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Welcome to the very first postal match here at The Everyday Marksman. This first one is a simple, though challenging, course of fire. We’re conducting a five-position sequence at a distance of 25 yards, similar to the very first Marksman Challenge. 

I suppose that’s fitting. And, as a reminder, competing in this event earns you a Marksman Challenge badge.

Read on for the rules.

Course of Fire

For this match, we are using a single NRA A-32 target placed at 25 yards. The A-32 target is designed for NRA 50-foot Light Rifle competition. The center aiming dot is .218 inches, the 10 ring is .439 inches, the 9 ring is 1.187, 8 ring is 1.874, 7 ring is 2.656, and 6 ring is 3.374.

The target has six bullseye, with the center top designated for zeroing.

Official target for this postal match

You can purchase packs of 100 targets from any number of target printers. The going rate is about $14 per pack.

As a last resort, you can use a downloadable A-32 from Bison Tactical, but it may be more difficult due to the scaling.


After zeroing the rifle on the top-middle target, you will proceed to fire four shots at each other bullseye from standing, kneeling, squatting, sitting, and prone. 

Top-Left: Standing

Top-Right: Kneeling

Bottom-Left: Squatting

Bottom-Center: Sitting

Bottom-Right: Prone

Again, only fire four shots from each position. This requires only twenty rounds for a maximum possible score of 200. 

You should check and mark your target between each string to eliminate any misses that might have strayed into another bullseye (i.e. a missed standing string hits a ring in the squatting bullseye).

You have a maximum of two minutes per four-shot string. 

You may start each string from standing in the low ready position. Do do not have to stand up between each shot. When the timer starts, you will get into the required position, aim the rifle, and begin your string.

The best score wins the division.

Rifle Classes

Per the Postal Match rules, there are five divisions:

Centerfire Irons – Any centerfire rifle with conventional iron sights. 

Centerfire Optics – Any centerfire rifle equipped with a scope and/or electronic sight.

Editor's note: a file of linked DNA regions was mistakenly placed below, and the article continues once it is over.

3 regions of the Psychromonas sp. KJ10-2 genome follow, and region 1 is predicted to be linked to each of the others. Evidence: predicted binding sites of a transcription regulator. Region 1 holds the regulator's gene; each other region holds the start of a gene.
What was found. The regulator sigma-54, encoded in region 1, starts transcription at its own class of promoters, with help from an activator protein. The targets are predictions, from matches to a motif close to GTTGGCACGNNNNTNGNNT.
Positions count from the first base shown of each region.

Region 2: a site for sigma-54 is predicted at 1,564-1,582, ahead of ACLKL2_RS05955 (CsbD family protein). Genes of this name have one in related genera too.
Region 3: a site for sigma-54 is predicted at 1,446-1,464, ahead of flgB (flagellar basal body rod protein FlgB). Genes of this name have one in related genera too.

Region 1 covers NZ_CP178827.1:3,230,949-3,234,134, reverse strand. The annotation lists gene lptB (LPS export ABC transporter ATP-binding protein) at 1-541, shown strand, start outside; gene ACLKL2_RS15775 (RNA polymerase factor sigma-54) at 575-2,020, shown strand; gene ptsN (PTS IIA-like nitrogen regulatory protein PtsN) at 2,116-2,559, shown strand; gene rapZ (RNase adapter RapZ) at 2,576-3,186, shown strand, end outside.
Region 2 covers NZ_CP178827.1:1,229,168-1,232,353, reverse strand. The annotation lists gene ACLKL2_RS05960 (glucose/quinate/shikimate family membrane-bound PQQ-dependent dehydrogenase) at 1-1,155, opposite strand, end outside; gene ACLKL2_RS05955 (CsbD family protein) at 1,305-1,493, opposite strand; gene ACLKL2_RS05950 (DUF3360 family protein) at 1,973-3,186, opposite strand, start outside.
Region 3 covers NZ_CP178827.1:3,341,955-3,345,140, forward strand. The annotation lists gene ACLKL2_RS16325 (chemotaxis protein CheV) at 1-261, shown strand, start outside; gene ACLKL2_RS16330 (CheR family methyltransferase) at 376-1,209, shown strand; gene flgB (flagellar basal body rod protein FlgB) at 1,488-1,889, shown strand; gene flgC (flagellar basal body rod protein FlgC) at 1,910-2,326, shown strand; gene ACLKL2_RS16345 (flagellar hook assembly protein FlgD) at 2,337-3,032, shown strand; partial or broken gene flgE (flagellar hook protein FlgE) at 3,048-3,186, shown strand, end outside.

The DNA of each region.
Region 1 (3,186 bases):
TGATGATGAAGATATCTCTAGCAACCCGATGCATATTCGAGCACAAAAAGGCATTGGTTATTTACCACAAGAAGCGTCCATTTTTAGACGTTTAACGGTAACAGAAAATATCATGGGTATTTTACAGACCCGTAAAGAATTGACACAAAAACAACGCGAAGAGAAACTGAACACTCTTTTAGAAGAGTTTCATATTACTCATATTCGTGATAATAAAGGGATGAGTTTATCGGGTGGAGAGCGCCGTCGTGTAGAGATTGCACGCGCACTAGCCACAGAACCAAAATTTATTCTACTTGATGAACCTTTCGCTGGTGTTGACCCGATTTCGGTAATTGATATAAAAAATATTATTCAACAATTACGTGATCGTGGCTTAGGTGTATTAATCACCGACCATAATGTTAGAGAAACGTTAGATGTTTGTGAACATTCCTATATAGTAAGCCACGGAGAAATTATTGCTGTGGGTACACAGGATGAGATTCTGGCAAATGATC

Classic – Any military centerfire rifle issued before 1946 in its “as issued” condition.

Rimfire Irons – Any rimfire rifle with conventional iron sights. 

Rimfire Optics – Any rimfire rifle equipped with a scope and/or electronic sight.

The rifles may be equipped with a shooting sling, but may not otherwise be rested on any external object like a bag, barrier, bipod, or similar.

Registration and Scoring

There is no fee to submit one target to this match, however, a small contribution is certainly appreciated. You may purchase a match entry via the shop on our support page.

Anyone who purchases an entry this way may submit additional targets, one for each division they want to compete in.

Scores will be submitted to the designated matches scoring group with our community at The Marksman’s Quarter

If you are not already a member of The Quarter, purchasing a match registration comes with an invite to join the appropriate group so you can participate.

Scoring is on the honor system. An official submission to the scoring group requires a class designation, a brief description of your equipment, date & time, and a detailed photo of the completed match target for scoring.

Additional photos, especially those recording times on a shot timer or app, are ideal supplements. Video submission of any quality is encouraged, if possible. An after-action report detailing your experience is also welcome.


This match begins on July 1st 2020 and ends midnight (Eastern Standard Time) on Sunday, August 30th, 2020.



Matt is the primary author and owner of The Everyday Marksman. He's a former military officer turned professional tech sector trainer. He's a lifelong learner, passionate outdoorsman, and steadfast supporter of firearms culture.


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Mark Carroll
Mark Carroll

Looks good. targets ordered. I shoot the CMP postal every quarter with a pellet gun, so this will be an added challenge with a rifle. Squatting will be new to me. I was happy to see the various categories for rifles. I might like to try my M1 carbine under the classic series, and maybe switch to a different rifle every quarter. The nice thing about 25 yards is that I can shoot the match on my property


Would an old Krag rifle that some douche cut the forearm back to make it look more sporting qualify in the “as issued” category? It’s otherwise unsullied.

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